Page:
Dr. Alan Foster was inducted into the 2000 Greater Syracuse Hall of Fame https://www.greatersyracusesportshalloffame.com/dr-alan-foster and Class of 2017 New York State Golf Association Hall of Fame. https://nysga.org/about-hall-of-fame/alan-foster Most of his major amateur success came as a senior player about when he retired from his medical career. His Society of Seniors golf league included about 15 tournaments every year. Dr. Foster said his fondest victory was the 2005 Senior British Open Amateur Championship at age 62. He also won the 2007 British Super Senior Championship. Major accomplishments include:

* N.Y.S. Men’s Amateur Champion – 1975 (Runner-up in 1984, ‘85)
* N.Y.S. Men’s Mid-Amateur Champion – 1992, ‘95
* N.Y.S. Men’s Senior Amateur Champion – 2002
* N.Y.S. Men’s Super Senior Amateur Champion – 2009
* U.S. Amateur Championship – 4-time qualifier (1988, ’89, ’95, ’97)
* U.S. Mid- Amateur Championship – 3-time qualifier (1992, ’94, ’95)
* U.S. Senior Amateur Championship – 4-time qualifier (2002, ’04, ’05, ’06), Semi-finalist in 2004, ’05
* U.S. Senior Open Championship – 2-time participant in 2005, ‘06
* British Amateur – 1981 contestant
* British Mid-Amateur Championship – 2000 contestant
* British Senior Open Amateur Champion – 2005 (4x participant)
* British Super Senior Championship – 2007 winner
* British Senior Open Championship – 2006 contestant
* Senior Porter Cup – 2002 winner (1999 runner-up)
* Senior Masters – 2005 winner


Dr. Alan Foster was the last qualifier in the 1975 New York State Golf Association Championship and his confidant demeanor caught the eye of Syracuse Post Standard sportswriter Steve Schulein. Foster made birdies on the last three holes to win the 1977 Gerry Ashe title so Schulein coined the nickname “Doctor Cocky”. Then in 1980 Foster stunned defending Champion and Walker Cup member Duncan Evans with a 40-foot putt in the second round of the British Amateur Championship beating the Welshman by one hole at iconic St. Andrews.

The Championships then came regularly including 9 Bellevue Country Club titles, 8 Gerry Ashe Titles, qualifying in 13 USGA national championships and as a participant in the US Amateur in Newport, Rhode Island he played in the pairing behind a 16-year old named Tiger Woods. This would be Wood’s first national championship.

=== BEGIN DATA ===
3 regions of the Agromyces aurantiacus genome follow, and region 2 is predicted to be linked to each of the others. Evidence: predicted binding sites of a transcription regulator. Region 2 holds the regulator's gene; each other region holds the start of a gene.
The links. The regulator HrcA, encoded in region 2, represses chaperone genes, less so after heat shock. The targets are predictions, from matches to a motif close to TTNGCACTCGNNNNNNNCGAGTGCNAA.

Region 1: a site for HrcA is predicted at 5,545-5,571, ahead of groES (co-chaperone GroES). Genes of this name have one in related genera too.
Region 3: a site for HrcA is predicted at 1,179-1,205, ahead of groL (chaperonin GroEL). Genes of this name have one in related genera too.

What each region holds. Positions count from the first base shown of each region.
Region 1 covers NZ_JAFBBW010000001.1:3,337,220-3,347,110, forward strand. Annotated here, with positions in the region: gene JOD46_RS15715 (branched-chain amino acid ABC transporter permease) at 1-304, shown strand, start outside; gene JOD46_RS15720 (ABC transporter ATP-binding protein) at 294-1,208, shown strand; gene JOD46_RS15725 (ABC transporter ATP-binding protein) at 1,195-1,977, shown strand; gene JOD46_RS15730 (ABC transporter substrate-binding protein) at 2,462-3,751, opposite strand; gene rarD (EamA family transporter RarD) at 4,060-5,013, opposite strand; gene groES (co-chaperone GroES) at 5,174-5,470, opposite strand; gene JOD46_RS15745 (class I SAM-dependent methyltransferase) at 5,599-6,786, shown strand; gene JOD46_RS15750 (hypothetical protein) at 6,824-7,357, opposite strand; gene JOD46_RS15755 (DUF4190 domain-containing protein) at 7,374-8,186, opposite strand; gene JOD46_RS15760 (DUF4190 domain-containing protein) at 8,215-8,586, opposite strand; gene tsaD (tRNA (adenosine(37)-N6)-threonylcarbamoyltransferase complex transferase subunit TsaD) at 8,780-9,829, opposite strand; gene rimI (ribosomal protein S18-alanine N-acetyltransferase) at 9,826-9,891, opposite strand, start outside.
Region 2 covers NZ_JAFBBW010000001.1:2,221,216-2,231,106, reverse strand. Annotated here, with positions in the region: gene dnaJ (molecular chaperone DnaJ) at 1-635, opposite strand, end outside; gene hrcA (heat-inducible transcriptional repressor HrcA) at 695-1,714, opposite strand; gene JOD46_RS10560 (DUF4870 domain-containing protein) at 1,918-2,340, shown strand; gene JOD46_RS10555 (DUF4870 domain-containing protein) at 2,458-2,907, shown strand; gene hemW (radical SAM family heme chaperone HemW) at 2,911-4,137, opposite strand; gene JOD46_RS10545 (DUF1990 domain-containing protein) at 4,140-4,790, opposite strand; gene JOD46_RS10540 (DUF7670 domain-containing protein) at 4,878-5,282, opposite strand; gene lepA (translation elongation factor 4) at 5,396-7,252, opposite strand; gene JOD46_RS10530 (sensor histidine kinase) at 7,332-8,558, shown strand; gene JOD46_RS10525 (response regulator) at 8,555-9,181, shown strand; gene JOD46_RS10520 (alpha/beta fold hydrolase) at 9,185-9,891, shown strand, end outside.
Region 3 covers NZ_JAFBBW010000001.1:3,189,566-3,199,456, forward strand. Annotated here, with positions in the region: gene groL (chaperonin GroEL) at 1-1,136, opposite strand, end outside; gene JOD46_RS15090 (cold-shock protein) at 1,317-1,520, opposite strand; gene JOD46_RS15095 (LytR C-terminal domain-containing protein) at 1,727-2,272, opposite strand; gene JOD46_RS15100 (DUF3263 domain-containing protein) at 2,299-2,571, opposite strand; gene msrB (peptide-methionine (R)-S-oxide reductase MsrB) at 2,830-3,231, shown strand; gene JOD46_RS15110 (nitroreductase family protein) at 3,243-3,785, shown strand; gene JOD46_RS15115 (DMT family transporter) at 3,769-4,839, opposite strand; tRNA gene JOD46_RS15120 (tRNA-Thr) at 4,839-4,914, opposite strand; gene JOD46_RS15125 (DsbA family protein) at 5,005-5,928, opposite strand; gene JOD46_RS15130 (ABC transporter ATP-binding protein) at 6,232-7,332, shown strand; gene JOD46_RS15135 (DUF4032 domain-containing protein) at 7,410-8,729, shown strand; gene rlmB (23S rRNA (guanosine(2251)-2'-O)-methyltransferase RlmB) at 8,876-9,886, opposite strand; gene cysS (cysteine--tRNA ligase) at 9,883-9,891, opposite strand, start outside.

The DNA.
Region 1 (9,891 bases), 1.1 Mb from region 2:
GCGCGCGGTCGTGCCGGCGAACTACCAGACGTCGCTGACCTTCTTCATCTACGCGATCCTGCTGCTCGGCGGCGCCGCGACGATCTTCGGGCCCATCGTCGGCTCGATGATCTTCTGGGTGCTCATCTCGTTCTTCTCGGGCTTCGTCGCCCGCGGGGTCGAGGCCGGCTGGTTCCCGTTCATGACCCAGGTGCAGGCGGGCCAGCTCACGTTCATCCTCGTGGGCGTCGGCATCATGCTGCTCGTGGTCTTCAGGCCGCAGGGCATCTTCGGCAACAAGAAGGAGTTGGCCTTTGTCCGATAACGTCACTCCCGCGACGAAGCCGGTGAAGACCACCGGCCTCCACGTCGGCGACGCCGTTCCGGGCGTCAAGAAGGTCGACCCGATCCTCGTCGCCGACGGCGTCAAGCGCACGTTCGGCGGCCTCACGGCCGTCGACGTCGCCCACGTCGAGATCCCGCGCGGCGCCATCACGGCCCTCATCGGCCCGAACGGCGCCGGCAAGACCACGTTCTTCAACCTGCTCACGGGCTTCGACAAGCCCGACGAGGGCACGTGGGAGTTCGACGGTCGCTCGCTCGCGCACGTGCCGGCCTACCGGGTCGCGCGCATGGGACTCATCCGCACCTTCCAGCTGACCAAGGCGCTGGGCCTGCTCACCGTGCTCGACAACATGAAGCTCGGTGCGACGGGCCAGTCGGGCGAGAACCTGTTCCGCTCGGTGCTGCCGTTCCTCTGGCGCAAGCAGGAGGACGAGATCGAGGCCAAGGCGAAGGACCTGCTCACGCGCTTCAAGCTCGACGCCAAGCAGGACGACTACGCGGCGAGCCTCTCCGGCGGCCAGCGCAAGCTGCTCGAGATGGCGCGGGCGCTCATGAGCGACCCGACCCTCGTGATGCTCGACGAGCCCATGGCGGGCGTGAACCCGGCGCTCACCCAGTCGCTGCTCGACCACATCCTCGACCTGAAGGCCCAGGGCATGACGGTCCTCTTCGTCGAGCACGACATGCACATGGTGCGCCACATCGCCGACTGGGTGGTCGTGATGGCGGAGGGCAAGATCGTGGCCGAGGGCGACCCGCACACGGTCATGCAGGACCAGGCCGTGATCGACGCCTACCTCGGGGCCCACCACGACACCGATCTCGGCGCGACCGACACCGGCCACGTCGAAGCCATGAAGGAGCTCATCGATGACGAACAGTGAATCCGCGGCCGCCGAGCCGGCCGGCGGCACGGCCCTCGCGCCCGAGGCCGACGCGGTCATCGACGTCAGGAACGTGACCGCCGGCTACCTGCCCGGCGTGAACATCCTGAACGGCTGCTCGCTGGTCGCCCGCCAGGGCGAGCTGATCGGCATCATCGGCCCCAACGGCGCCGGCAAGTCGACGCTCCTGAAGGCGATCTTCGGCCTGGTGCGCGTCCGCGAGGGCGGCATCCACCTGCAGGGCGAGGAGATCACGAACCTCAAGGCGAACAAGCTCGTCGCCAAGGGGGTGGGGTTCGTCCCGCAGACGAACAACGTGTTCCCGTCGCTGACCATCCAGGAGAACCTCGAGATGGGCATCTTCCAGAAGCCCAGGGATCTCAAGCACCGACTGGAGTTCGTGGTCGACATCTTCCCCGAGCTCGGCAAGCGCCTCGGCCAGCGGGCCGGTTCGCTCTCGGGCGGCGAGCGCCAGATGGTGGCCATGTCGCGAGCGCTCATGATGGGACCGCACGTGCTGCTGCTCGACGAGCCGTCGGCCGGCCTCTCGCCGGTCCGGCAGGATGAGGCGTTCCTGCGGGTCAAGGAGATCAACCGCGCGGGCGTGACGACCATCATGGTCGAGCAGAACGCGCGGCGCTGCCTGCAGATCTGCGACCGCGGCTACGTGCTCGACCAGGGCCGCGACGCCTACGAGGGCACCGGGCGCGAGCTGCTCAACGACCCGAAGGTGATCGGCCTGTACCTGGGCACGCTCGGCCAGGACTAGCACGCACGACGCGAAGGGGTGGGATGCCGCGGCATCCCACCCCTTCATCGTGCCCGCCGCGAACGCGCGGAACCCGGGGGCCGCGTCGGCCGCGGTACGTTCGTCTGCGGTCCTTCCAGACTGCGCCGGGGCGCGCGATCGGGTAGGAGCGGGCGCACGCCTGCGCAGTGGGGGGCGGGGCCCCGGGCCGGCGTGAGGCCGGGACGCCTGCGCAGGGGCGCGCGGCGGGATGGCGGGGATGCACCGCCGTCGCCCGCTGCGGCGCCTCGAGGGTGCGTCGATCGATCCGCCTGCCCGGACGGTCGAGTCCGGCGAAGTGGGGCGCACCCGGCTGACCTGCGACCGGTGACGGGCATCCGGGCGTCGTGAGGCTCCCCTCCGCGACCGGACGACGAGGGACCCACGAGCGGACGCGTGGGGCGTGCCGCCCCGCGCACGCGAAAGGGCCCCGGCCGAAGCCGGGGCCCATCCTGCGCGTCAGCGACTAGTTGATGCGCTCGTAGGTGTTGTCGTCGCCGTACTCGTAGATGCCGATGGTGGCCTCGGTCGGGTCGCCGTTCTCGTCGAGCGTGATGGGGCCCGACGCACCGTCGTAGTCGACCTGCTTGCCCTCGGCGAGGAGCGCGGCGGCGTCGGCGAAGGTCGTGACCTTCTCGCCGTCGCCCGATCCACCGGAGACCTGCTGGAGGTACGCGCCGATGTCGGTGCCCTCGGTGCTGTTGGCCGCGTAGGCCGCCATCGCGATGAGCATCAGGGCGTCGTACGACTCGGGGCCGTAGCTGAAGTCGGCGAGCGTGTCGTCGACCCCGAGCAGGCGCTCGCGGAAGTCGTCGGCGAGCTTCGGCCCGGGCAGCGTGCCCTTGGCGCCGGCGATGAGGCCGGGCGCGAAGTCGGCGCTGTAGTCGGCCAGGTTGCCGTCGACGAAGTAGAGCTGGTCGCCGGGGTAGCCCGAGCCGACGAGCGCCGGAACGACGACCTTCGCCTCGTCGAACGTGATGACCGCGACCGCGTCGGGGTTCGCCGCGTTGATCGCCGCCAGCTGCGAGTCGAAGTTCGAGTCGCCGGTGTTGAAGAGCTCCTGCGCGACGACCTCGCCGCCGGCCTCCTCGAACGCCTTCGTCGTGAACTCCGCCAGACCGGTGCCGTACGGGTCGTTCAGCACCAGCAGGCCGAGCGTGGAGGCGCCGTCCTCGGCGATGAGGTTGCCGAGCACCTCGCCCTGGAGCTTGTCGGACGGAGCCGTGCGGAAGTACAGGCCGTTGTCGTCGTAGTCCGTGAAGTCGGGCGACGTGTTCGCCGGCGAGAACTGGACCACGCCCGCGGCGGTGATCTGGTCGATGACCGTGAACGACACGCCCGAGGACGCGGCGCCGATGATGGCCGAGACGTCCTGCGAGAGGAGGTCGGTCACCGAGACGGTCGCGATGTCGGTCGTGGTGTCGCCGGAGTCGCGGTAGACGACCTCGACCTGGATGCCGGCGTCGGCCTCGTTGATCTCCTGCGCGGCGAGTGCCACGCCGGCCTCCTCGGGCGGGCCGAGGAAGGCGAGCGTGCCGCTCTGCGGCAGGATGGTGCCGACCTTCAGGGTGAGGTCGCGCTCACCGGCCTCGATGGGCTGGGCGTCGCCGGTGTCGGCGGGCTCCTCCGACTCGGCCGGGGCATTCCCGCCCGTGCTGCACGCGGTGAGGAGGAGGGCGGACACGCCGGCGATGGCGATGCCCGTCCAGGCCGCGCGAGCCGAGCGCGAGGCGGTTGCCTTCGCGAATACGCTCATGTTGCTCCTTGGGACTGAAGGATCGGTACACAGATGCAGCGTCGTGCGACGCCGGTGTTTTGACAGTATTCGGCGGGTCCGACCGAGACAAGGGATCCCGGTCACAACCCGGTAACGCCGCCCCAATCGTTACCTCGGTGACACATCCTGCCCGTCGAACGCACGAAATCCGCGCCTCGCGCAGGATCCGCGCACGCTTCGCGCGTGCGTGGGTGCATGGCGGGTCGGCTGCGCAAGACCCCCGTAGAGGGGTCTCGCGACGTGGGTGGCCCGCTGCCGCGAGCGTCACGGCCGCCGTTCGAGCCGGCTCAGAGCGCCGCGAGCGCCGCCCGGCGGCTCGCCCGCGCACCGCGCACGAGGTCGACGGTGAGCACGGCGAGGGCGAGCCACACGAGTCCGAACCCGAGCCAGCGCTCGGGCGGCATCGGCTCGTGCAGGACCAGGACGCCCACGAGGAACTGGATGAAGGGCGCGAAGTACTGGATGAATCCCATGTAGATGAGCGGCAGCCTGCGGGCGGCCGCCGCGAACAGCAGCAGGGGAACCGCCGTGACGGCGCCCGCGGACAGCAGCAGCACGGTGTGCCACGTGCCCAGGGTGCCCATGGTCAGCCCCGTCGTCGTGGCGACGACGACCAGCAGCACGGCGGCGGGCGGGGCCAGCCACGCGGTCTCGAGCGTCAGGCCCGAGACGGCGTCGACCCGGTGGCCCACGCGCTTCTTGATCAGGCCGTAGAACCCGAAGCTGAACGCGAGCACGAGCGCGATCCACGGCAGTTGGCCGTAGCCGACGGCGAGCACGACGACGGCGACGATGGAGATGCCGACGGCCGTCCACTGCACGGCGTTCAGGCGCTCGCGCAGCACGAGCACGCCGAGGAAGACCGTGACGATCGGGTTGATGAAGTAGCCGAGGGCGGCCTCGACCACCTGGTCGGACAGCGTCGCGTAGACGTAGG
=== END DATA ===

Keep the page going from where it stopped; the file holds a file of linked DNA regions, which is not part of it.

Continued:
Internationally, the golfing doctor began competing abroad as early as 1981 when he reached the third round of the British Amateur played at the Old Course at St. Andrews, defeating defending champion Duncan Evans in the second round. Two decades later, he made his way back across the pond to compete in the British Mid-Amateur Championship in 2000. The trophy case is full and the great memories plentiful – a testament to a prolific career in golf and medicine.


Underneath the confident demeanor is a humble and caring man. Like his famous Waterbury predecessors Jim Piersal, whose battle over bi-polar disease gave hope to the mentally ill and Rosalind Russell, who quarterbacked the Rosalind Russell Foundation For Arthritis, Alan Foster has impacted the world of medicine. As a Radiologist and Nuclear Medicine Doctor for 52-years he was significantly responsible for expanding St. Joseph’s Imaging Associates. Foster is renowned for his expertise in Mammography, Nuclear Medicine and Pet Scanning.

Dr. Alan Foster spends most of his retirement days at Fiddlesticks Country Club, a gated golf community in Fort Myers, featuring two championship golf courses.

“Syracuse community residents are appreciative of Dr. Foster’s medical contributions,” said longtime friend Sherri Allen. “Alan was always helpful and generous in his time to anyone who had any one who needed professional medical care. Along with oncologist Dr. Santo Defino, they spearheaded St. Joseph Hospital Foundation events.”

When asked what’s the best part of his golf career Dr. Foster humbly responded.

“The best part of my golf career is that my wife, Lynne, traveled with me to every golf tournament and walked every hole at every event. I’m incredibly lucky and grateful. I credit my success to my wife Lynne who passed away August 14.”